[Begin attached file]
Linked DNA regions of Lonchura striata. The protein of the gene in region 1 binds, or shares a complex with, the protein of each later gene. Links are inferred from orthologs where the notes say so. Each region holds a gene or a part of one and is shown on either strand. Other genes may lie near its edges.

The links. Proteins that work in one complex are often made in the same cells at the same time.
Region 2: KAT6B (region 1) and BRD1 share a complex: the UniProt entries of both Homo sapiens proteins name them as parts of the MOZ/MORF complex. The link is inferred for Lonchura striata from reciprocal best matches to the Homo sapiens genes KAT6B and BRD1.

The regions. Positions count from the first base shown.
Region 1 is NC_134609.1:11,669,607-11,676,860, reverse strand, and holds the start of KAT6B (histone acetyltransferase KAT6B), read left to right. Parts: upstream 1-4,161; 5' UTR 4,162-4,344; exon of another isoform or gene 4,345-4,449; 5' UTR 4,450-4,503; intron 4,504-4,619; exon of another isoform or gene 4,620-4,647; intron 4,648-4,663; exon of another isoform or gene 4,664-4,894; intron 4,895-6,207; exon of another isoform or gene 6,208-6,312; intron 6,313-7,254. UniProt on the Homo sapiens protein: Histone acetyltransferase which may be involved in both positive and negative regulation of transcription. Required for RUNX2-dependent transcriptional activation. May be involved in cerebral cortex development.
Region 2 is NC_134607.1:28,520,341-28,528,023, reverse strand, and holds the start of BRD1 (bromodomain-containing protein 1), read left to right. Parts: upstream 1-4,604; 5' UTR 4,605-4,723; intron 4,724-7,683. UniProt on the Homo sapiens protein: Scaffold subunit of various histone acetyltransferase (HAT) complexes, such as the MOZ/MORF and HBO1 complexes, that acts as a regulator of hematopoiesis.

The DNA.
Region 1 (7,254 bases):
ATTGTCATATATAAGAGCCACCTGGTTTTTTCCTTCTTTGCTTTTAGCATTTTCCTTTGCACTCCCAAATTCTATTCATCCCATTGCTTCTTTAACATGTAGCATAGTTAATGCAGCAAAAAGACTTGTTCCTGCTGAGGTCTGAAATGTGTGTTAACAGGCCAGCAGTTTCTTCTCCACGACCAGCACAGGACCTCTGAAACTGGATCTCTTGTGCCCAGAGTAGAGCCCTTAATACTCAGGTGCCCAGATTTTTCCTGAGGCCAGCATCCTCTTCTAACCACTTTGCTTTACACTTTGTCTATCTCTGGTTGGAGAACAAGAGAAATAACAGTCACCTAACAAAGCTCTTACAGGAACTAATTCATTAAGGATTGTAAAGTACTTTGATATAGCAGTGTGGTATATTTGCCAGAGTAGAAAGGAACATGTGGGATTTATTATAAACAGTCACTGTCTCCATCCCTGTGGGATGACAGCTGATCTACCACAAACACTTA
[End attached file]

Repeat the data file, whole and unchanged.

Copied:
Linked DNA regions of Lonchura striata. The protein of the gene in region 1 binds, or shares a complex with, the protein of each later gene. Links are inferred from orthologs where the notes say so. Each region holds a gene or a part of one and is shown on either strand. Other genes may lie near its edges.

The links. Proteins that work in one complex are often made in the same cells at the same time.
Region 2: KAT6B (region 1) and BRD1 share a complex: the UniProt entries of both Homo sapiens proteins name them as parts of the MOZ/MORF complex. The link is inferred for Lonchura striata from reciprocal best matches to the Homo sapiens genes KAT6B and BRD1.

The regions. Positions count from the first base shown.
Region 1 is NC_134609.1:11,669,607-11,676,860, reverse strand, and holds the start of KAT6B (histone acetyltransferase KAT6B), read left to right. Parts: upstream 1-4,161; 5' UTR 4,162-4,344; exon of another isoform or gene 4,345-4,449; 5' UTR 4,450-4,503; intron 4,504-4,619; exon of another isoform or gene 4,620-4,647; intron 4,648-4,663; exon of another isoform or gene 4,664-4,894; intron 4,895-6,207; exon of another isoform or gene 6,208-6,312; intron 6,313-7,254. UniProt on the Homo sapiens protein: Histone acetyltransferase which may be involved in both positive and negative regulation of transcription. Required for RUNX2-dependent transcriptional activation. May be involved in cerebral cortex development.
Region 2 is NC_134607.1:28,520,341-28,528,023, reverse strand, and holds the start of BRD1 (bromodomain-containing protein 1), read left to right. Parts: upstream 1-4,604; 5' UTR 4,605-4,723; intron 4,724-7,683. UniProt on the Homo sapiens protein: Scaffold subunit of various histone acetyltransferase (HAT) complexes, such as the MOZ/MORF and HBO1 complexes, that acts as a regulator of hematopoiesis.

The DNA.
Region 1 (7,254 bases):
ATTGTCATATATAAGAGCCACCTGGTTTTTTCCTTCTTTGCTTTTAGCATTTTCCTTTGCACTCCCAAATTCTATTCATCCCATTGCTTCTTTAACATGTAGCATAGTTAATGCAGCAAAAAGACTTGTTCCTGCTGAGGTCTGAAATGTGTGTTAACAGGCCAGCAGTTTCTTCTCCACGACCAGCACAGGACCTCTGAAACTGGATCTCTTGTGCCCAGAGTAGAGCCCTTAATACTCAGGTGCCCAGATTTTTCCTGAGGCCAGCATCCTCTTCTAACCACTTTGCTTTACACTTTGTCTATCTCTGGTTGGAGAACAAGAGAAATAACAGTCACCTAACAAAGCTCTTACAGGAACTAATTCATTAAGGATTGTAAAGTACTTTGATATAGCAGTGTGGTATATTTGCCAGAGTAGAAAGGAACATGTGGGATTTATTATAAACAGTCACTGTCTCCATCCCTGTGGGATGACAGCTGATCTACCACAAACACTTA